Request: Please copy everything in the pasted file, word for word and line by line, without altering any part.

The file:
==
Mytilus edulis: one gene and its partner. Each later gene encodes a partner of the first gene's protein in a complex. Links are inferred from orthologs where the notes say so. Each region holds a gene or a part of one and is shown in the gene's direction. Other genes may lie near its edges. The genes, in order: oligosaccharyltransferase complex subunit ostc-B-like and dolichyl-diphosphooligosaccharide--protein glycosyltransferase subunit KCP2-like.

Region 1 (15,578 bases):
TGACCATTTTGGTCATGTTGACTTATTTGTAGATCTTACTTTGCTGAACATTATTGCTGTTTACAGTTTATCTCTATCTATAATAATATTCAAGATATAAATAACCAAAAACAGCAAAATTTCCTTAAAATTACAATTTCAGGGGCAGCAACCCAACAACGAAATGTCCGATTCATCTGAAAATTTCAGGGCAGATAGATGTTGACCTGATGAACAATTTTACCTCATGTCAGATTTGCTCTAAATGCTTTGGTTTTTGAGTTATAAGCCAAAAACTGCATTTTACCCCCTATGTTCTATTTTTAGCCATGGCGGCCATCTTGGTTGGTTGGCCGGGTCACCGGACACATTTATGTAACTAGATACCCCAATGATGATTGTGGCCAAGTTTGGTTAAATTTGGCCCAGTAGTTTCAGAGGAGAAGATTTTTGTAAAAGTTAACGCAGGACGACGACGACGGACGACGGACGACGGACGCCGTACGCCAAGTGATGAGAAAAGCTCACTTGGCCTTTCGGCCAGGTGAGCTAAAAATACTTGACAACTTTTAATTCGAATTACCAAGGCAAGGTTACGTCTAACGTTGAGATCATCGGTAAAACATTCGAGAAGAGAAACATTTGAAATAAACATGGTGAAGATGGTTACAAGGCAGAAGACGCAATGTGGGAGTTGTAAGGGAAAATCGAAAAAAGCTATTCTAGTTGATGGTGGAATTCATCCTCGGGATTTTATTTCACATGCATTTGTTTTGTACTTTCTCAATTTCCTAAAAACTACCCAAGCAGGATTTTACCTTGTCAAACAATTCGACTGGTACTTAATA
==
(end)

Mytilus edulis: one gene and its partner. Each later gene encodes a partner of the first gene's protein in a complex. Links are inferred from orthologs where the notes say so. Each region holds a gene or a part of one and is shown in the gene's direction. Other genes may lie near its edges. The genes, in order: oligosaccharyltransferase complex subunit ostc-B-like and dolichyl-diphosphooligosaccharide--protein glycosyltransferase subunit KCP2-like.

Region 1 (15,578 bases):
TGACCATTTTGGTCATGTTGACTTATTTGTAGATCTTACTTTGCTGAACATTATTGCTGTTTACAGTTTATCTCTATCTATAATAATATTCAAGATATAAATAACCAAAAACAGCAAAATTTCCTTAAAATTACAATTTCAGGGGCAGCAACCCAACAACGAAATGTCCGATTCATCTGAAAATTTCAGGGCAGATAGATGTTGACCTGATGAACAATTTTACCTCATGTCAGATTTGCTCTAAATGCTTTGGTTTTTGAGTTATAAGCCAAAAACTGCATTTTACCCCCTATGTTCTATTTTTAGCCATGGCGGCCATCTTGGTTGGTTGGCCGGGTCACCGGACACATTTATGTAACTAGATACCCCAATGATGATTGTGGCCAAGTTTGGTTAAATTTGGCCCAGTAGTTTCAGAGGAGAAGATTTTTGTAAAAGTTAACGCAGGACGACGACGACGGACGACGGACGACGGACGCCGTACGCCAAGTGATGAGAAAAGCTCACTTGGCCTTTCGGCCAGGTGAGCTAAAAATACTTGACAACTTTTAATTCGAATTACCAAGGCAAGGTTACGTCTAACGTTGAGATCATCGGTAAAACATTCGAGAAGAGAAACATTTGAAATAAACATGGTGAAGATGGTTACAAGGCAGAAGACGCAATGTGGGAGTTGTAAGGGAAAATCGAAAAAAGCTATTCTAGTTGATGGTGGAATTCATCCTCGGGATTTTATTTCACATGCATTTGTTTTGTACTTTCTCAATTTCCTAAAAACTACCCAAGCAGGATTTTACCTTGTCAAACAATTCGACTGGTACTTAATA